I went on a food tour 45 minutes from Bristol and got my passport stamped six times

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There are already plans to launch a similar scheme in Bristol

The 45-minute train ride from Bristol Temple Meads to Cardiff Central doesn’t usually require a passport but on this occasion it was the most important thing I put in my bag.

Of course, there’s no actual requirement to show official paperwork when arriving in the Welsh capital but this 16-page A6-size booklet was going to be my passport to a highly enjoyable evening of sampling the best of Cardiff’s hospitality.

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The Cardiff Wine Passport was launched in the summer of 2022 by local hospitality PR consultant Jane Cook who wanted to find a way to promote independent bars and restaurants in the heart of Cardiff.

Two years on and the The Cardiff Wine Passport has gone from strength to strength, with more people buying one and visiting the businesses featured.

The 2024 Cardiff Wine Passport is valid Sunday to Thursday until April 7. Each one entitles the holder to six glasses of wine from their own choice of ten brilliant city centre venues - Bar 44, Asador 44, Parallel, Bacareto, Daffodil, Curado Bar, Vermut, The Dead Canary, Nighthawks and Lab 22.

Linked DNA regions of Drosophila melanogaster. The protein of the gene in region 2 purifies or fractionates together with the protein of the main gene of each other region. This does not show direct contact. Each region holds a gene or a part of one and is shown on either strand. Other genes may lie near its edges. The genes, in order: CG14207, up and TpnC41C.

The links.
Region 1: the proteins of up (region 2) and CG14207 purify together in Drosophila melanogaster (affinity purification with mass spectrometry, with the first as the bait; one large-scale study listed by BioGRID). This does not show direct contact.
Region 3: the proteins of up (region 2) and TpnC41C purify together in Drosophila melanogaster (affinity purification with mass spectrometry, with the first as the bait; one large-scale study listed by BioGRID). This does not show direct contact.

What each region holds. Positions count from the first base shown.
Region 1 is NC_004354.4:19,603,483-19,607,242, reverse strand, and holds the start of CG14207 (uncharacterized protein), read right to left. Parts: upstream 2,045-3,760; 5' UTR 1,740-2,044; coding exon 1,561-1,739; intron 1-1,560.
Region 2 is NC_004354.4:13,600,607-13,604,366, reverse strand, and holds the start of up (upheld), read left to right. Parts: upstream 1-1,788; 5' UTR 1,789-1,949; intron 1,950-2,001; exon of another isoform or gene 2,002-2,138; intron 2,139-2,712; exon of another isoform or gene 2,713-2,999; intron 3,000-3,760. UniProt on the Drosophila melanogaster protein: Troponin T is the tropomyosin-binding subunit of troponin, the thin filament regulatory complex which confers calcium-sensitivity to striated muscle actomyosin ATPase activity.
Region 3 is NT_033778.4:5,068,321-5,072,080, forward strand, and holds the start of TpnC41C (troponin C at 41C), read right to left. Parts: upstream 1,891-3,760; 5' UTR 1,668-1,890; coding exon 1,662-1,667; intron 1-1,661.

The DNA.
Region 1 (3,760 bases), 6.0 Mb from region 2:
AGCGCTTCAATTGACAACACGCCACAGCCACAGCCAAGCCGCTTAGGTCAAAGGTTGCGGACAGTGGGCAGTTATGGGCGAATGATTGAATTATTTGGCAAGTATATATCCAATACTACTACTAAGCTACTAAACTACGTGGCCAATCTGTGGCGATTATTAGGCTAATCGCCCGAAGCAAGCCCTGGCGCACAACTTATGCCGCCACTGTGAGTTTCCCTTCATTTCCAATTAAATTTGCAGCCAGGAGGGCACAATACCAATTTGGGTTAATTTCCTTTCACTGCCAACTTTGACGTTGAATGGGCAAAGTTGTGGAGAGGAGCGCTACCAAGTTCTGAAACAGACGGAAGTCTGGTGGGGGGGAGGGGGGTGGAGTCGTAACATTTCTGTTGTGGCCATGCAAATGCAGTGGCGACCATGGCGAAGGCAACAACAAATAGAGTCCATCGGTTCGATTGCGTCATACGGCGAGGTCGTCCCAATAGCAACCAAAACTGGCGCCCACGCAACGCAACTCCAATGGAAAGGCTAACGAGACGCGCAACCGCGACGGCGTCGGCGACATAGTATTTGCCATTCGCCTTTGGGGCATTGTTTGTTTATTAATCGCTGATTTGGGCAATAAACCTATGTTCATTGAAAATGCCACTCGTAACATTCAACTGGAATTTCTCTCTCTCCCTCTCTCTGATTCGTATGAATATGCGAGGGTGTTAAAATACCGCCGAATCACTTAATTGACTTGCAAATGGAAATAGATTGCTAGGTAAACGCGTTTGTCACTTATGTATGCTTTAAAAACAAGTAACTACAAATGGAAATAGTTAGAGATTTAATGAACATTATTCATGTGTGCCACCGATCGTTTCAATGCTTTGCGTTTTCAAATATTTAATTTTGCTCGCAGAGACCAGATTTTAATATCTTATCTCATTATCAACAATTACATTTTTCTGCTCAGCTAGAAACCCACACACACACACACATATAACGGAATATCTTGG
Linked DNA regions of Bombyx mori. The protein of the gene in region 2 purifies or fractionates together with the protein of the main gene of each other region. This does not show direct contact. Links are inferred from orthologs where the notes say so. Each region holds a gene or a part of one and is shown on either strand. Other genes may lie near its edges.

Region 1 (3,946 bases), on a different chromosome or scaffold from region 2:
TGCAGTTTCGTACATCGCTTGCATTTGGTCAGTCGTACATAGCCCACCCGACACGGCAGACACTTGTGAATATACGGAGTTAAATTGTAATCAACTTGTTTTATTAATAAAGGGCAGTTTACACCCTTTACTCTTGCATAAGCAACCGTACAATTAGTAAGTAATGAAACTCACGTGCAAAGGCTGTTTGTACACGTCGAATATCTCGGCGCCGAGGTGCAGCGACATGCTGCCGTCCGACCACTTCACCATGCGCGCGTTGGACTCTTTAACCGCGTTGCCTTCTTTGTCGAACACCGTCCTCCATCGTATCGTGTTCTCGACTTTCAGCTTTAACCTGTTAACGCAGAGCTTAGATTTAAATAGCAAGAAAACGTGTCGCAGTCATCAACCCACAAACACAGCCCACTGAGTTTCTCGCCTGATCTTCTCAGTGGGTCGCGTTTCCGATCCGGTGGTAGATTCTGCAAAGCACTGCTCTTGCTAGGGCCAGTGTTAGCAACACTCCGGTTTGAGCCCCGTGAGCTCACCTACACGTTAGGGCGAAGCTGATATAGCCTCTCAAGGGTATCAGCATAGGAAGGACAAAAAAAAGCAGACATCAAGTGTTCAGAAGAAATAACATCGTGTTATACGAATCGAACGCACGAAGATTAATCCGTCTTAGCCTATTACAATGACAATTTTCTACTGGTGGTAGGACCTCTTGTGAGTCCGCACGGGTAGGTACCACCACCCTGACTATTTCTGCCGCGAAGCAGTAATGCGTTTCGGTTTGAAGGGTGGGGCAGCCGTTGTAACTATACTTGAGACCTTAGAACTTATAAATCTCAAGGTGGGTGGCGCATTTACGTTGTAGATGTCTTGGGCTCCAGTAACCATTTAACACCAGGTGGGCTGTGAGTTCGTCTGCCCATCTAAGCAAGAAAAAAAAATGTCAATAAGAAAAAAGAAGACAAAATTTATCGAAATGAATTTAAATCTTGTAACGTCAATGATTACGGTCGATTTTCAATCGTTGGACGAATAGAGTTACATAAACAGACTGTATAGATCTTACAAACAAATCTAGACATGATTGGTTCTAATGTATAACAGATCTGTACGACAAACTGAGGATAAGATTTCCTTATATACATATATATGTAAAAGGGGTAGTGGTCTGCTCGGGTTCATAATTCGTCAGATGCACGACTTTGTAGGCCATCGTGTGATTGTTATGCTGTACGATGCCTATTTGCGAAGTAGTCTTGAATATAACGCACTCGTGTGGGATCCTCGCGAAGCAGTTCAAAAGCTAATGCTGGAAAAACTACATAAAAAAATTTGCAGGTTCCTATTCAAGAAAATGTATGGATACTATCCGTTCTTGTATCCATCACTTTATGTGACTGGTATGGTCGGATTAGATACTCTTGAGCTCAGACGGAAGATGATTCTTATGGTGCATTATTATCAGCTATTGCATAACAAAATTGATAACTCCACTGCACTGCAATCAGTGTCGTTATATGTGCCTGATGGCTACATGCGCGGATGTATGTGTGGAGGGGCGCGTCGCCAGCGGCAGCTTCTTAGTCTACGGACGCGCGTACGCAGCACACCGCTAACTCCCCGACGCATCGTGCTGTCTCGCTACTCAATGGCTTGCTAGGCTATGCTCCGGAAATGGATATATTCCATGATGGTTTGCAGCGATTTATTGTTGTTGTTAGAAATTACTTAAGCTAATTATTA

Swapping passport stamps for carefully chosen glasses of wine in some of the city’s best venues has, unsurprisingly, gone down a storm with the locals.

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On the evening I visited the venues featured in the passport, I spotted several people making use of it with groups of friends.

There are a variety of red, white and orange wines included in the passport – and even a couple of wine cocktails created exclusively by The Dead Canary bar.

Each venue has also selected food pairings that would match perfectly, meaning you could use the passport to create your own ‘tapas tour’ of the city centre.

As I sipped my way around the different venues, I chatted to staff about the passport and they were all enthusiastic about the scheme. They had also noticed a rise in the number of passport-holders who were happy to pay the extra for the suggested food pairing, rather than simply having their wine and darting off to the next venue.

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Staff also said they had already noticed customers returning to their venues having first visited during their passport tour.

The 2024 Cardiff Wine Passport costs £26, which essentially works out at just over £4 per glass of wine if you visit six places and get the passport stamped. That’s a significant saving when some venues charge twice that for glasses of wine.

The passport scheme features ten local venuesThe passport scheme features ten local venues
The passport scheme features ten local venues

My evening tour of Cardiff venues started in Church Street at Venetian-style bar/restaurant Bacareto, where I enjoyed a glass of Sicilian red wine with a delicious blue cheese, honey and walnut crostini sitting at the bar. It was a great way to start.